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What You Need to Know About the PCI DSS Update

The payment card industry data security standard (PCI DSS) update has just been released – if you’re a business that processes card data this will probably be a pretty familiar term to you. Our resident security analyst Steve explains what you need to know in light of the update and how it can make your life a whole lot easier if you get prepared now.

PCI DSS update

A bit of background…

The standard is made up of 12 different requirement groups, which further break down into over 200 individual controls. Each of these controls is geared towards improving the security of your payment processing platform, from firewall implementation and maintenance to ensuring there are substantial physical controls and CCTV on your premises.

What’s the deal with the new release?

The most current release adds even further to the confusion by a change of its format and update cycle, it’s not surprising more and more businesses are outsourcing PCI DSS management to service providers.

Hopefully the following will help simplify the headache that is PCI compliance and provide an insight into what’s changed and how it effects your compliance.

PCI DSS has moved towards a yearly update to its standard, ditching its three year cycle. This is a big change for the standard and step in the right direction. The threat landscape is evolving faster and faster with vulnerabilities being exposed in current technologies on a regular basis; (Multiple OpenSSL weaknesses, DROWN, Badlock bug, to name a few).

Moving forward, smaller more frequent changes will be required and organisations that can strategically adapt and implement these changes will ensure their Card Data Environment (CDE) remains complaint with a heightened level of security.

What’s new within the standard’s controls?

With this release there has been a move towards putting more responsibility on the service provider. This is a refreshing move as more and more businesses that fall under the PCI standard are using service providers much more frequently to de-scope their businesses and remove the stress of dealing with the 220 requirements PCI mandates.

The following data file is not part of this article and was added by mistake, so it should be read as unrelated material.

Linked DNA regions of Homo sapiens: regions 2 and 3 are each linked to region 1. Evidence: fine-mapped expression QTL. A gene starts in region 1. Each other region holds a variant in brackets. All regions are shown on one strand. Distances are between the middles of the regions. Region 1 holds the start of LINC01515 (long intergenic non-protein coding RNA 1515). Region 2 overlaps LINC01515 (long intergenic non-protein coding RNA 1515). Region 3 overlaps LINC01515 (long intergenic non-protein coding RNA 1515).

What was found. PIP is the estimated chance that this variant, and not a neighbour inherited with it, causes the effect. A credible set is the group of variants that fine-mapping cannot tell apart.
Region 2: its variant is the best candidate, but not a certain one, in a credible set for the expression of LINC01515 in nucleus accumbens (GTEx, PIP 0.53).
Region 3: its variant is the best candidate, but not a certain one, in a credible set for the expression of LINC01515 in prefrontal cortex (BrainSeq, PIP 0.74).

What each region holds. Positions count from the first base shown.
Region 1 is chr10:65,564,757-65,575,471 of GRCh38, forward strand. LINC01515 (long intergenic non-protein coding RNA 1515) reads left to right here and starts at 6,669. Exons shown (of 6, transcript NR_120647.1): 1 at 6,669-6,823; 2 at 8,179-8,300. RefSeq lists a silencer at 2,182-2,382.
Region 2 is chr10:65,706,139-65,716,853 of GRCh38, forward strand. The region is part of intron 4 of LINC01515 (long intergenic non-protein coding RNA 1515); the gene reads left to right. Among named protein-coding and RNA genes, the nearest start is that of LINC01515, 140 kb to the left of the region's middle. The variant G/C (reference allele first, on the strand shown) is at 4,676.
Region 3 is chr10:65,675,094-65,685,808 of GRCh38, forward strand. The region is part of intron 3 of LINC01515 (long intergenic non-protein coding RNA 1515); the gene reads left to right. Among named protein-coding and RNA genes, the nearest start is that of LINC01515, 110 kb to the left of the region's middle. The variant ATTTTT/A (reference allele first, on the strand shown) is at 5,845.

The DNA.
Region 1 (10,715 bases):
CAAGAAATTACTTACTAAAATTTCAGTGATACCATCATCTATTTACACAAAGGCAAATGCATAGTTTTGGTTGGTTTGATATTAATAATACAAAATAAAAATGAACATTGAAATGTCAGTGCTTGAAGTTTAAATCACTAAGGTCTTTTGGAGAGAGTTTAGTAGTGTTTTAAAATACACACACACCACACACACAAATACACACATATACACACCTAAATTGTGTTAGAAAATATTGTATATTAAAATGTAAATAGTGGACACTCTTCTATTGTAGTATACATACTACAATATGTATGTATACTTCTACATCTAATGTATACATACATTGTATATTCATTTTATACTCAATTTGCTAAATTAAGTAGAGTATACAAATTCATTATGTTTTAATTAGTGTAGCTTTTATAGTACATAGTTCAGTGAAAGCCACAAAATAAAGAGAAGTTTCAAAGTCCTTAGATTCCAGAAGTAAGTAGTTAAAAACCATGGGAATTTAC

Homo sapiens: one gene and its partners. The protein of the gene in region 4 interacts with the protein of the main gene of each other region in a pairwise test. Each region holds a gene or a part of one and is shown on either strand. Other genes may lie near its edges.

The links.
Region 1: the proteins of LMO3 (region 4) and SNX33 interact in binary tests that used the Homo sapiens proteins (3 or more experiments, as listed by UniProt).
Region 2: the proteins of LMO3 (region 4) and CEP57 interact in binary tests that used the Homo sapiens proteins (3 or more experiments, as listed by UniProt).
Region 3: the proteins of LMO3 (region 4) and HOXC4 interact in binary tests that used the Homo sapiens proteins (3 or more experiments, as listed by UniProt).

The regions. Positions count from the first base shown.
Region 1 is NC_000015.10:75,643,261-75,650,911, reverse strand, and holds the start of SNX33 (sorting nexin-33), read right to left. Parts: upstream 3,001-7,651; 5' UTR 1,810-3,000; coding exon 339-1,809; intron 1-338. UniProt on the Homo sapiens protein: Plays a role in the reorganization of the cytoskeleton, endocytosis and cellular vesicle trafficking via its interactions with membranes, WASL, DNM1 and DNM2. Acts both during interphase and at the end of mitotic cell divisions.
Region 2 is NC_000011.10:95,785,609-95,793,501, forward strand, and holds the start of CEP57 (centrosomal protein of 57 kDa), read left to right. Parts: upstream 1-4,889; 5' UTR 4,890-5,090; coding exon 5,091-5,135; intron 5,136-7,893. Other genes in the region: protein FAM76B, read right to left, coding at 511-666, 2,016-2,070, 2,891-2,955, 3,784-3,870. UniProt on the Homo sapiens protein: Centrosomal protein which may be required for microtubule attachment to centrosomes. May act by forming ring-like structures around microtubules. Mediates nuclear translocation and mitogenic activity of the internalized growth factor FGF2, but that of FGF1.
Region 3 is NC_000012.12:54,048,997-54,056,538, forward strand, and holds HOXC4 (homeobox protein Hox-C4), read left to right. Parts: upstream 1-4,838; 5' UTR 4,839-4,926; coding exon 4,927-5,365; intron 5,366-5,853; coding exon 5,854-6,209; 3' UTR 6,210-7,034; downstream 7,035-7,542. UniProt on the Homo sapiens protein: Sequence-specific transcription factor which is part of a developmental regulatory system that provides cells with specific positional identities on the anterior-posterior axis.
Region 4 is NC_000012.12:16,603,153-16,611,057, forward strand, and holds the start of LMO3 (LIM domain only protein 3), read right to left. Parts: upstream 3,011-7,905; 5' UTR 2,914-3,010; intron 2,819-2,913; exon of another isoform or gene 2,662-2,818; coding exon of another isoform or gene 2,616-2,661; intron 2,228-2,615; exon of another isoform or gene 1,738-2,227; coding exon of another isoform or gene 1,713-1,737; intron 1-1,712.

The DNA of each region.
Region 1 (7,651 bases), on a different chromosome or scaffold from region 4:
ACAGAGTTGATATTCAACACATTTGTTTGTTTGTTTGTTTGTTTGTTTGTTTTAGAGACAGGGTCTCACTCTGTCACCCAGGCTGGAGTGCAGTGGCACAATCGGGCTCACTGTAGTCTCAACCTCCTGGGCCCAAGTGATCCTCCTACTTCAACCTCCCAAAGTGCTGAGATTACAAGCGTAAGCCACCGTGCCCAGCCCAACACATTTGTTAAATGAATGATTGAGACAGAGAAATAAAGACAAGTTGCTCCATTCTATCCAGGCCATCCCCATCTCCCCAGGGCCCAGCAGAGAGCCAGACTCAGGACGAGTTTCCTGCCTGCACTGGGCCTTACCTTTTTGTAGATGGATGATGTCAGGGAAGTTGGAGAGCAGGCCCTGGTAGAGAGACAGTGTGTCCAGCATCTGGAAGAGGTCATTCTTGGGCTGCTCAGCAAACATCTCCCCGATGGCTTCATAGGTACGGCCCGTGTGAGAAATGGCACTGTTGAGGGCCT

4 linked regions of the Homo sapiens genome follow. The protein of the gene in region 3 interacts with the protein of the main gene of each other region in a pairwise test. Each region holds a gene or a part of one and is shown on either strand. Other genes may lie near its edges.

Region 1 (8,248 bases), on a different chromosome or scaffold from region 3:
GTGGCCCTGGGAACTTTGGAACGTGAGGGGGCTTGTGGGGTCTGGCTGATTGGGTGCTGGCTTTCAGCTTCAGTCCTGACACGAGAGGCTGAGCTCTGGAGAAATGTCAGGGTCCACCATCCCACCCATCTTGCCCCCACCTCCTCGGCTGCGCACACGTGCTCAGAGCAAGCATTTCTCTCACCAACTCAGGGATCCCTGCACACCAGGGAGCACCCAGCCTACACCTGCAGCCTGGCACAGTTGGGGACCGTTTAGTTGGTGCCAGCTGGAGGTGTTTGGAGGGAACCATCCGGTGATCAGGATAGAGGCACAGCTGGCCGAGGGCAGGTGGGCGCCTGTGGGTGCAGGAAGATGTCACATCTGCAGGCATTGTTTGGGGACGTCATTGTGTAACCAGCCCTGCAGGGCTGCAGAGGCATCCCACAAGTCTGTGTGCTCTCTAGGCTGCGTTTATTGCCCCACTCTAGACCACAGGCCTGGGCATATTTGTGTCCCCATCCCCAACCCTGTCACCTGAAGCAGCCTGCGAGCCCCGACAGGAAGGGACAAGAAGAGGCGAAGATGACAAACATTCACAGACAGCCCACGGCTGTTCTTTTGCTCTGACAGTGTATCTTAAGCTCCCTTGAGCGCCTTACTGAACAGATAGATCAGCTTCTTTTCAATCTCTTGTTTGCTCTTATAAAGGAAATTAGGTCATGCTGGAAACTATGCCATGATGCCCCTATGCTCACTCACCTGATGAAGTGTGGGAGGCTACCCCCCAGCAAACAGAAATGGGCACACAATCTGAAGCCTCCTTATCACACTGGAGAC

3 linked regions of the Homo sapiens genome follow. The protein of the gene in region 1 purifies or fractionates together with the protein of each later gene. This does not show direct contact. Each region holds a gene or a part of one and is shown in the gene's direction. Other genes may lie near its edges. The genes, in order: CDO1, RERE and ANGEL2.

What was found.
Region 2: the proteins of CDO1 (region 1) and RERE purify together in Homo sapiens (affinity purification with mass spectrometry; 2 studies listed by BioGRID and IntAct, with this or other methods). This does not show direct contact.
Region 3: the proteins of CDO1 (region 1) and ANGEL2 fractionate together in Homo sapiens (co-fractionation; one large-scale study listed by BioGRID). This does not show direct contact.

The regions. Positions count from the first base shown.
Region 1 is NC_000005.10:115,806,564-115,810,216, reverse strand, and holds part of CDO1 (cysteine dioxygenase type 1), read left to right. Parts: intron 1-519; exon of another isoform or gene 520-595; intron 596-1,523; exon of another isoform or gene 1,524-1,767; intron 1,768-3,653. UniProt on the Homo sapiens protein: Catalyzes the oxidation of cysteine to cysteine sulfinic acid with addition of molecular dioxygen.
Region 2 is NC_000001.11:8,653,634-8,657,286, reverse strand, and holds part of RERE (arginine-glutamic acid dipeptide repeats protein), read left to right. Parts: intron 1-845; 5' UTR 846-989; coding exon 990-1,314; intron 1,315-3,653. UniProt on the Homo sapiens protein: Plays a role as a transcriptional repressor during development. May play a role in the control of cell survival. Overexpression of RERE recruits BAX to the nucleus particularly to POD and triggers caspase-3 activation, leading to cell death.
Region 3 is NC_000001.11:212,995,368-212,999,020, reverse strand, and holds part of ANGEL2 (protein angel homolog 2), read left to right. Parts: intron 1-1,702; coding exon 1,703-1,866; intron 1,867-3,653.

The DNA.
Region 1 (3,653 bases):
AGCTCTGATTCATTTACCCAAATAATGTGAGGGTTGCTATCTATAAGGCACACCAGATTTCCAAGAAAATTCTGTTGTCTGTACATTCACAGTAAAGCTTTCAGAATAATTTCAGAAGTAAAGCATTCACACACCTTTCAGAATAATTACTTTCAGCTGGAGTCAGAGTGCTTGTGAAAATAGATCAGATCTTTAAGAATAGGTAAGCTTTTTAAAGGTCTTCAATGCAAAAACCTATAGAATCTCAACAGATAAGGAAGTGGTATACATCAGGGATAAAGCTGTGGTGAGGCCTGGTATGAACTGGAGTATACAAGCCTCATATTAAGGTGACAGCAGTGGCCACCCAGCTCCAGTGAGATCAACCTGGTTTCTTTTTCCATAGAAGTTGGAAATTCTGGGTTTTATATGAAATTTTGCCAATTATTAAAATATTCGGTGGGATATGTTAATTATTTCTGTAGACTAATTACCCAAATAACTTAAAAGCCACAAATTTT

Managing these would require a full time employee. Outsourcing to a service provider sees overheads reduced to a fraction of the price if PCI DSS compliance, so it makes sense to create more liability around the providers.

This includes:

  • Documenting all cryptographic architecture used including algorithms, protocols and key details (length and strength).
  • Ensuring all access to customer CDE must be done using multifactor authentication.
  • Ensuring that there are processes and procedures in place to detect any failures of critical security controls (firewalls, IDS/IPS, Anti-virus controls).
  • Penetration testing of segmented environments needs be conducted every 6 months.
  • Executive management of the PCI program needs to be documented to show that overall accountability of the services being provided is there.
  • Service providers need to ensure on a quarterly basis that all personnel are:
    • Following security procedures
    • Applying hardening configurations to new systems
    • Conducting system reviews (on firewall rules for example)
  • No longer a best practice but a requirement – customers need to have a written agreement provided by the service provider that they acknowledge their responsibility for the security of the CDE used by the service provider

Other changes that have the most significance for merchants are:

  • Two factor authentication (now rebranded as multi factor authentication) is now required not just for remote access but for all internal access to components within the CDE.
  • The deadline for using SSL and TLS early versions has been extended to 2018 for those who can justify using them. There has been an additional appendix added for businesses to fill in if they wish to continue doing this. However, this should not be seen as an excuse to push migration for another 2 years! Early versions of SSL/TLS are insecure.

What next?

A large amount of these controls are documented as being “best practise” for the next two years and not a requirement, but any serious service provider will be implementing these ASAP or have them already in place as part of their security management system.

(By providing services to clients, surely you would want to have a level of assurance that says they are doing as much as possible to keep you protected and not just doing it to comply with an industry standard anyway!)

UKFast will be moving towards PCI DSS 3.2 within the next few months and fulfilling every control that is applicable to us as a service provider, best practise or a requirement.

Give us a call on 0208 045 4945 to find out more about ensuring you’re sorted well in advance!

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